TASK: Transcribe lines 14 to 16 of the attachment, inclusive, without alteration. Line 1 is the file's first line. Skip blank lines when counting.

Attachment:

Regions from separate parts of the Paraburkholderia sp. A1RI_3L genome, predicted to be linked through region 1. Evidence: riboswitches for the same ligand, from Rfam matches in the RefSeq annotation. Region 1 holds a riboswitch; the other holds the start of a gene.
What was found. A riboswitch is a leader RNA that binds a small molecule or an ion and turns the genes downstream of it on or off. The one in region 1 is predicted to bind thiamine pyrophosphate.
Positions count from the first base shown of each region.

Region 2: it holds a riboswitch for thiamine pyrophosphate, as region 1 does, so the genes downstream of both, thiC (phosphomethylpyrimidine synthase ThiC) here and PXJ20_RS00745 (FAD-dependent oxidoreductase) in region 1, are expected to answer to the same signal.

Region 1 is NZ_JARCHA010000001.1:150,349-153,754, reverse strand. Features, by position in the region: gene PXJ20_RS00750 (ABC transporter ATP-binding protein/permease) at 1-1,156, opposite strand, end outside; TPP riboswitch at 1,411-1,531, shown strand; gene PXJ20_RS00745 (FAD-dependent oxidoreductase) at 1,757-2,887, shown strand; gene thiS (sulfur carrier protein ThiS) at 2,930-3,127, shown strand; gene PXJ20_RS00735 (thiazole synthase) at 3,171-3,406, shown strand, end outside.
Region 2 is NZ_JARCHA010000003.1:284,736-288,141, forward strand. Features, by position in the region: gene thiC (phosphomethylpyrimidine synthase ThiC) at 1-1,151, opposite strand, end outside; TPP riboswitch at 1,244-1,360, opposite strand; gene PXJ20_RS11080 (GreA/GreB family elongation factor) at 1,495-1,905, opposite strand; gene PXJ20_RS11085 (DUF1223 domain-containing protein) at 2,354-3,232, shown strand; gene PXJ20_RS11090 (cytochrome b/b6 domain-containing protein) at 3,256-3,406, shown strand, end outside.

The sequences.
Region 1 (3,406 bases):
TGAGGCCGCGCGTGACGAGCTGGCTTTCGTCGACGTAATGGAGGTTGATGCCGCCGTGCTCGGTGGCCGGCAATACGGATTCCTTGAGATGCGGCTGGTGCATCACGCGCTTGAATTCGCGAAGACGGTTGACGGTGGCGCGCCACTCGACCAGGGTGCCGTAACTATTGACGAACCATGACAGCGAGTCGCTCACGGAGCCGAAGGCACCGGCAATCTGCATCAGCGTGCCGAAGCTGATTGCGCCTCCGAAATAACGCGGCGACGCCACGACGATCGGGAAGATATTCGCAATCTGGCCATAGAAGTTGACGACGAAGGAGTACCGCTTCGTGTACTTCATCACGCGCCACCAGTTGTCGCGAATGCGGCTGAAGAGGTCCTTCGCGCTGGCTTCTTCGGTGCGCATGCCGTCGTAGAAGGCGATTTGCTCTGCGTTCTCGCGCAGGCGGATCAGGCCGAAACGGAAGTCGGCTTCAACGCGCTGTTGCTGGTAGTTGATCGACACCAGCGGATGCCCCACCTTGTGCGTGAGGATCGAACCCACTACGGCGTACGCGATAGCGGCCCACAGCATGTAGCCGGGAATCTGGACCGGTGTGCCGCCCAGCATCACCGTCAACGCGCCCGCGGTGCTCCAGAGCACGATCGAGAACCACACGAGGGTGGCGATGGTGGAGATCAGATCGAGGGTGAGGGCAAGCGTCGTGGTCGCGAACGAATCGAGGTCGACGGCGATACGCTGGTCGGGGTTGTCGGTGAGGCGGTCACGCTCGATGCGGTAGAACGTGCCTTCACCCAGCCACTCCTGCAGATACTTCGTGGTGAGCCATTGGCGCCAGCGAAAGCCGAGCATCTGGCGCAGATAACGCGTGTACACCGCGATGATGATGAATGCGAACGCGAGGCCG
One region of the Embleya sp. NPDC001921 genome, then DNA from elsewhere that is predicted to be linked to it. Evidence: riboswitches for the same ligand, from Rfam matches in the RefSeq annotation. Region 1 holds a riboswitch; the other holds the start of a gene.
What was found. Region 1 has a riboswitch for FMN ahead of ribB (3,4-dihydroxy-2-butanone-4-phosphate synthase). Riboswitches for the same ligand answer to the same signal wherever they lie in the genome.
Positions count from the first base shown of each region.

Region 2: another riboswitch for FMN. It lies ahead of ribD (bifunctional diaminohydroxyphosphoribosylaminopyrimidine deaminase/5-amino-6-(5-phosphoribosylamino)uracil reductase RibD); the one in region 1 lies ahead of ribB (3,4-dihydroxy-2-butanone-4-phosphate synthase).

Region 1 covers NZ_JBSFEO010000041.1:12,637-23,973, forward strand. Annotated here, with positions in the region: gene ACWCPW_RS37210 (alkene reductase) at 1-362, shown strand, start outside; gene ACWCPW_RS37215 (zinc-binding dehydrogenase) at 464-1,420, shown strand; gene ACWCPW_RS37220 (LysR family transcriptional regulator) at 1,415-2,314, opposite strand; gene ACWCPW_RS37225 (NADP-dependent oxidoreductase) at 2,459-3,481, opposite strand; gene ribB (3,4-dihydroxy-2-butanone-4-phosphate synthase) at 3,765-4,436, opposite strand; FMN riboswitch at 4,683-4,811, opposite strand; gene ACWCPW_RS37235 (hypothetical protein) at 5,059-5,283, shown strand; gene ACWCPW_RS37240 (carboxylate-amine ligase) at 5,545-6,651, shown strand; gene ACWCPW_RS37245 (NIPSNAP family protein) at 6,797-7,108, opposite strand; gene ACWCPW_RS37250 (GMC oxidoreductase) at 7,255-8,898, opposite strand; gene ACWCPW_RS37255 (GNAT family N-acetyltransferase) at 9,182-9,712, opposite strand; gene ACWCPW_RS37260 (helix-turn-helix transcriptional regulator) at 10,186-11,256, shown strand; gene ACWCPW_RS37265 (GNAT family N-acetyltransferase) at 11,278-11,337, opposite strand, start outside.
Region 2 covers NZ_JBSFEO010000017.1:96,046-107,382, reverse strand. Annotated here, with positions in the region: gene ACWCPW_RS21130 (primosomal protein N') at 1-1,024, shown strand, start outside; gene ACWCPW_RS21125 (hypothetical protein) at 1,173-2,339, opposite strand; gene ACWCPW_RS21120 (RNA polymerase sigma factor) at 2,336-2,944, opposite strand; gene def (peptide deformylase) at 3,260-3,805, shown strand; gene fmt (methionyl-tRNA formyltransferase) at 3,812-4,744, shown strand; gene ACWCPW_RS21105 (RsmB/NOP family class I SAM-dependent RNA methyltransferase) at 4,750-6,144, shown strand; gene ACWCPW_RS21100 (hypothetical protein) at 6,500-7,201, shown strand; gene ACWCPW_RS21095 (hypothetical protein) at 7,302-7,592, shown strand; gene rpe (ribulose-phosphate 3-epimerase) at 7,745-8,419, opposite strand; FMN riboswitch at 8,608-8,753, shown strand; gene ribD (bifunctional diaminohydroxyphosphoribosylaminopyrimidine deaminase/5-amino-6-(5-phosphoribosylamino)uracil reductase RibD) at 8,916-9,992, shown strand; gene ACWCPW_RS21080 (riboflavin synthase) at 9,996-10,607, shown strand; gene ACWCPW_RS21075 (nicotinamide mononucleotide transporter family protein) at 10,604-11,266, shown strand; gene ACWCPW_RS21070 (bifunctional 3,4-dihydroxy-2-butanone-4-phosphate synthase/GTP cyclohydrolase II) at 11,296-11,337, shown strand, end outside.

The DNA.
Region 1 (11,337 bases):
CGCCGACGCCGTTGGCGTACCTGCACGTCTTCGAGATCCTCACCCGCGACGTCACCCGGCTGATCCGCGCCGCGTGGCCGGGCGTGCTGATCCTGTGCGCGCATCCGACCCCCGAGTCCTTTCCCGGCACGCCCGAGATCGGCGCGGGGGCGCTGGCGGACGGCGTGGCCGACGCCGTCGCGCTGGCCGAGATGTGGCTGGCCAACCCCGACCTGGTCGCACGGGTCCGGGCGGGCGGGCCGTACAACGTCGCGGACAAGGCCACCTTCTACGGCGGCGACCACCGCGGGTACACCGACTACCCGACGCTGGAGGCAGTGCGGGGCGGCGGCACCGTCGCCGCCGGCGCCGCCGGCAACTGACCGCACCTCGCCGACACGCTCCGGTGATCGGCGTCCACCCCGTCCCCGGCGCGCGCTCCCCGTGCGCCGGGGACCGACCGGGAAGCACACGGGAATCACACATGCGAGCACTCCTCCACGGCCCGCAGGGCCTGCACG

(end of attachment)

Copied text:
Region 1 covers NZ_JBSFEO010000041.1:12,637-23,973, forward strand. Annotated here, with positions in the region: gene ACWCPW_RS37210 (alkene reductase) at 1-362, shown strand, start outside; gene ACWCPW_RS37215 (zinc-binding dehydrogenase) at 464-1,420, shown strand; gene ACWCPW_RS37220 (LysR family transcriptional regulator) at 1,415-2,314, opposite strand; gene ACWCPW_RS37225 (NADP-dependent oxidoreductase) at 2,459-3,481, opposite strand; gene ribB (3,4-dihydroxy-2-butanone-4-phosphate synthase) at 3,765-4,436, opposite strand; FMN riboswitch at 4,683-4,811, opposite strand; gene ACWCPW_RS37235 (hypothetical protein) at 5,059-5,283, shown strand; gene ACWCPW_RS37240 (carboxylate-amine ligase) at 5,545-6,651, shown strand; gene ACWCPW_RS37245 (NIPSNAP family protein) at 6,797-7,108, opposite strand; gene ACWCPW_RS37250 (GMC oxidoreductase) at 7,255-8,898, opposite strand; gene ACWCPW_RS37255 (GNAT family N-acetyltransferase) at 9,182-9,712, opposite strand; gene ACWCPW_RS37260 (helix-turn-helix transcriptional regulator) at 10,186-11,256, shown strand; gene ACWCPW_RS37265 (GNAT family N-acetyltransferase) at 11,278-11,337, opposite strand, start outside.
Region 2 covers NZ_JBSFEO010000017.1:96,046-107,382, reverse strand. Annotated here, with positions in the region: gene ACWCPW_RS21130 (primosomal protein N') at 1-1,024, shown strand, start outside; gene ACWCPW_RS21125 (hypothetical protein) at 1,173-2,339, opposite strand; gene ACWCPW_RS21120 (RNA polymerase sigma factor) at 2,336-2,944, opposite strand; gene def (peptide deformylase) at 3,260-3,805, shown strand; gene fmt (methionyl-tRNA formyltransferase) at 3,812-4,744, shown strand; gene ACWCPW_RS21105 (RsmB/NOP family class I SAM-dependent RNA methyltransferase) at 4,750-6,144, shown strand; gene ACWCPW_RS21100 (hypothetical protein) at 6,500-7,201, shown strand; gene ACWCPW_RS21095 (hypothetical protein) at 7,302-7,592, shown strand; gene rpe (ribulose-phosphate 3-epimerase) at 7,745-8,419, opposite strand; FMN riboswitch at 8,608-8,753, shown strand; gene ribD (bifunctional diaminohydroxyphosphoribosylaminopyrimidine deaminase/5-amino-6-(5-phosphoribosylamino)uracil reductase RibD) at 8,916-9,992, shown strand; gene ACWCPW_RS21080 (riboflavin synthase) at 9,996-10,607, shown strand; gene ACWCPW_RS21075 (nicotinamide mononucleotide transporter family protein) at 10,604-11,266, shown strand; gene ACWCPW_RS21070 (bifunctional 3,4-dihydroxy-2-butanone-4-phosphate synthase/GTP cyclohydrolase II) at 11,296-11,337, shown strand, end outside.

The DNA.